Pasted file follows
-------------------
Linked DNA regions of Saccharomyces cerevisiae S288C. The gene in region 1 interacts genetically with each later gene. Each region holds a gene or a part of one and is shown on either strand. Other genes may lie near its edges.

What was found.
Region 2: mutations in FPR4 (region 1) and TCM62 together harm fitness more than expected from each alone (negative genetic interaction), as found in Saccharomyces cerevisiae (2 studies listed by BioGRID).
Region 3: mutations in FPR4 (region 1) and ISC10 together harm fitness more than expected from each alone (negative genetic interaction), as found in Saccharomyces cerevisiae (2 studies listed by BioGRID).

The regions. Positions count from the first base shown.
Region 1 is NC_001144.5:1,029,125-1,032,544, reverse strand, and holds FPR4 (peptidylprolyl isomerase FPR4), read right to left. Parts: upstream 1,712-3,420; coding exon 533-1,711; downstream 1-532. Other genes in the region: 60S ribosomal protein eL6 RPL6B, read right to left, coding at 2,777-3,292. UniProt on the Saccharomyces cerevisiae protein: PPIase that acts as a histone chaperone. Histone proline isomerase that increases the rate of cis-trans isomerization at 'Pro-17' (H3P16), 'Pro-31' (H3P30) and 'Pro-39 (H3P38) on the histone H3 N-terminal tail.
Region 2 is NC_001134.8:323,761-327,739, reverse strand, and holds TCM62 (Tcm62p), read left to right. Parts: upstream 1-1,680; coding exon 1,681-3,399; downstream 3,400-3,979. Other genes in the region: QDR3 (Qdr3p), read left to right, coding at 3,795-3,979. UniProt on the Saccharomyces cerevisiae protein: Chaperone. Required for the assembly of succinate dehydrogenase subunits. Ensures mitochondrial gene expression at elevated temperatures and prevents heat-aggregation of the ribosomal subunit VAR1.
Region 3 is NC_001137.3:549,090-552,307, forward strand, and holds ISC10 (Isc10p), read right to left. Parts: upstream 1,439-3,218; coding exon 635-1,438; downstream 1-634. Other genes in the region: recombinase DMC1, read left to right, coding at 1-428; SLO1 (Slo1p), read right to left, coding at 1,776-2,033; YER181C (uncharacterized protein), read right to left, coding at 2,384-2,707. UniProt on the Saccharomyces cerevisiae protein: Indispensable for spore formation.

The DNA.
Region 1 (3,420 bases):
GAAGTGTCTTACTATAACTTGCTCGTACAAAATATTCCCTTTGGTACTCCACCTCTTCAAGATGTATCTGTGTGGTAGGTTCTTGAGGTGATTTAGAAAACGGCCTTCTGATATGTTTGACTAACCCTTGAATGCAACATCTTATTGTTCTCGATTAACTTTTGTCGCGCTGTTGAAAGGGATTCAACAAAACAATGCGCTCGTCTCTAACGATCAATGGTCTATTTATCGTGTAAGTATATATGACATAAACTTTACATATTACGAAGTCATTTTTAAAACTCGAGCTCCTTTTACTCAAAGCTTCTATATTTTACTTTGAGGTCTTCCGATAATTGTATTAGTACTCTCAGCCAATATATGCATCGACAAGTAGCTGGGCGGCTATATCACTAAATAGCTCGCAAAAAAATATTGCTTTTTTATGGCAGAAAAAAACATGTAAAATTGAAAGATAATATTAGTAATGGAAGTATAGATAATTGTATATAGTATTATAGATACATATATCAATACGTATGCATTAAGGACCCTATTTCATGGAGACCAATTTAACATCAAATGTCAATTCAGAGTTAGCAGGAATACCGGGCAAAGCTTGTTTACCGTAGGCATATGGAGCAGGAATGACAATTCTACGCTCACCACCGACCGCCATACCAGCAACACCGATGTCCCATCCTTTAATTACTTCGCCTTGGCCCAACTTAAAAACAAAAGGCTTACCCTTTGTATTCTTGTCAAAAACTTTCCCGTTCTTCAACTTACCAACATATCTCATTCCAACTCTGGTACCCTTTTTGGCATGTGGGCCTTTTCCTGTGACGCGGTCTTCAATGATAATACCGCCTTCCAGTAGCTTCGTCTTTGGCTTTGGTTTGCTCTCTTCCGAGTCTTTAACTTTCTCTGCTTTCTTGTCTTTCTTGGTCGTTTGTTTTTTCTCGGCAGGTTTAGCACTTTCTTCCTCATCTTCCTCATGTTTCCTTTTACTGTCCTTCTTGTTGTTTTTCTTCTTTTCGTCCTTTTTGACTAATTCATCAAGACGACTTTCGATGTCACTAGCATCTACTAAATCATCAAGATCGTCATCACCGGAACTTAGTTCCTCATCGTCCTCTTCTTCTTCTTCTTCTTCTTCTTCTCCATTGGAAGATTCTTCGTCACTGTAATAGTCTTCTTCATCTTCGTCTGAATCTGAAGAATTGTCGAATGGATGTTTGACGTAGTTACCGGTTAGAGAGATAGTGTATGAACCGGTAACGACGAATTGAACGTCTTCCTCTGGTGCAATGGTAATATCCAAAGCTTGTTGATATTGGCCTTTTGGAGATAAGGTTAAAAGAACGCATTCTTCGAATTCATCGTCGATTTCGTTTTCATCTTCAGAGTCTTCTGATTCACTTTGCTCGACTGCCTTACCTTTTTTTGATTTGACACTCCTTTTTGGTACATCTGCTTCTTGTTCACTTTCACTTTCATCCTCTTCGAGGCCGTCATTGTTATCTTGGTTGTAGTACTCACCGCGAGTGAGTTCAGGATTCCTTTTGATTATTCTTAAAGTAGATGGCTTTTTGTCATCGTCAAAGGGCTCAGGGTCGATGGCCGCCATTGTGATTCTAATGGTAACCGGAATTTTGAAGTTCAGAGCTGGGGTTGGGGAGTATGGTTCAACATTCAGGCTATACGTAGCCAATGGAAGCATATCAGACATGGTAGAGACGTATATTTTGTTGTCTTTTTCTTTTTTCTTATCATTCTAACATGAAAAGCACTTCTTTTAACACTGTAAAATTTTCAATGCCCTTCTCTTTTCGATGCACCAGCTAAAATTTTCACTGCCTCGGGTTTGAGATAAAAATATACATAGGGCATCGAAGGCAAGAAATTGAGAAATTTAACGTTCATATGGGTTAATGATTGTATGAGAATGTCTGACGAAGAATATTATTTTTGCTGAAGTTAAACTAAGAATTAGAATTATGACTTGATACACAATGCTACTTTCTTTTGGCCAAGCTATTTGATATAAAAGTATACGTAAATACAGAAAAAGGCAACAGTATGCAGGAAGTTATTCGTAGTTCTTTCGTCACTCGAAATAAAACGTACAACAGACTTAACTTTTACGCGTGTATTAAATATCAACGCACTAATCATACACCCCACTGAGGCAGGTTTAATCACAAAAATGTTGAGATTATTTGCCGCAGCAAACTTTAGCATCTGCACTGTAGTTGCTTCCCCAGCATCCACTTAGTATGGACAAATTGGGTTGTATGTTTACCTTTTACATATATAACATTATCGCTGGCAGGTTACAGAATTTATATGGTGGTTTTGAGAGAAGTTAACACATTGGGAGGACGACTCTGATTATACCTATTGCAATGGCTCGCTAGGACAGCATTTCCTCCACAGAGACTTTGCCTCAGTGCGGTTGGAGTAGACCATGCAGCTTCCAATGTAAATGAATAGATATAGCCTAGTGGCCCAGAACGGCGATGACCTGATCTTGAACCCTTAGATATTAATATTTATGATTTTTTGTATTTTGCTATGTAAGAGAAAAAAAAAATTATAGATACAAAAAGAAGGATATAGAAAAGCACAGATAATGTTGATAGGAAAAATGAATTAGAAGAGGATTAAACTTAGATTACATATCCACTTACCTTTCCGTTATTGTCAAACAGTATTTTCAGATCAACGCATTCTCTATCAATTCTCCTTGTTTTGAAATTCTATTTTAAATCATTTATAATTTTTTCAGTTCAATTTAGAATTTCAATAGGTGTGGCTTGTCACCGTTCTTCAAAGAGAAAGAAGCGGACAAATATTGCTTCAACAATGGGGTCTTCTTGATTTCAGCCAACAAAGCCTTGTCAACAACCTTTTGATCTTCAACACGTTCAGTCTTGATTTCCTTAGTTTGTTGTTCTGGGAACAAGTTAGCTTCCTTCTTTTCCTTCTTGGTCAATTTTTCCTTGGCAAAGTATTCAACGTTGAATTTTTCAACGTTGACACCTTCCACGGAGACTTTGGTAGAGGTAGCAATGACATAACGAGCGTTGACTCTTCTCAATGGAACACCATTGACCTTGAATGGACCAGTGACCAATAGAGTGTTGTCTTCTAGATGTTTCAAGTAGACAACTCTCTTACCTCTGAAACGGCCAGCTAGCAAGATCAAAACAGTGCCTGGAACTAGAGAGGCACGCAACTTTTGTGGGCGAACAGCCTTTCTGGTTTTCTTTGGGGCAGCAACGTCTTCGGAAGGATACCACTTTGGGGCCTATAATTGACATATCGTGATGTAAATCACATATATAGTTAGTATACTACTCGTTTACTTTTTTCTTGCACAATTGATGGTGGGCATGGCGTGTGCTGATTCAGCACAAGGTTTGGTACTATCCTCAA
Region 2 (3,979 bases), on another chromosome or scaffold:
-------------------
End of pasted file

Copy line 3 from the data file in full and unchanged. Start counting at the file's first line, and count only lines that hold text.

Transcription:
Region 2: mutations in FPR4 (region 1) and TCM62 together harm fitness more than expected from each alone (negative genetic interaction), as found in Saccharomyces cerevisiae (2 studies listed by BioGRID).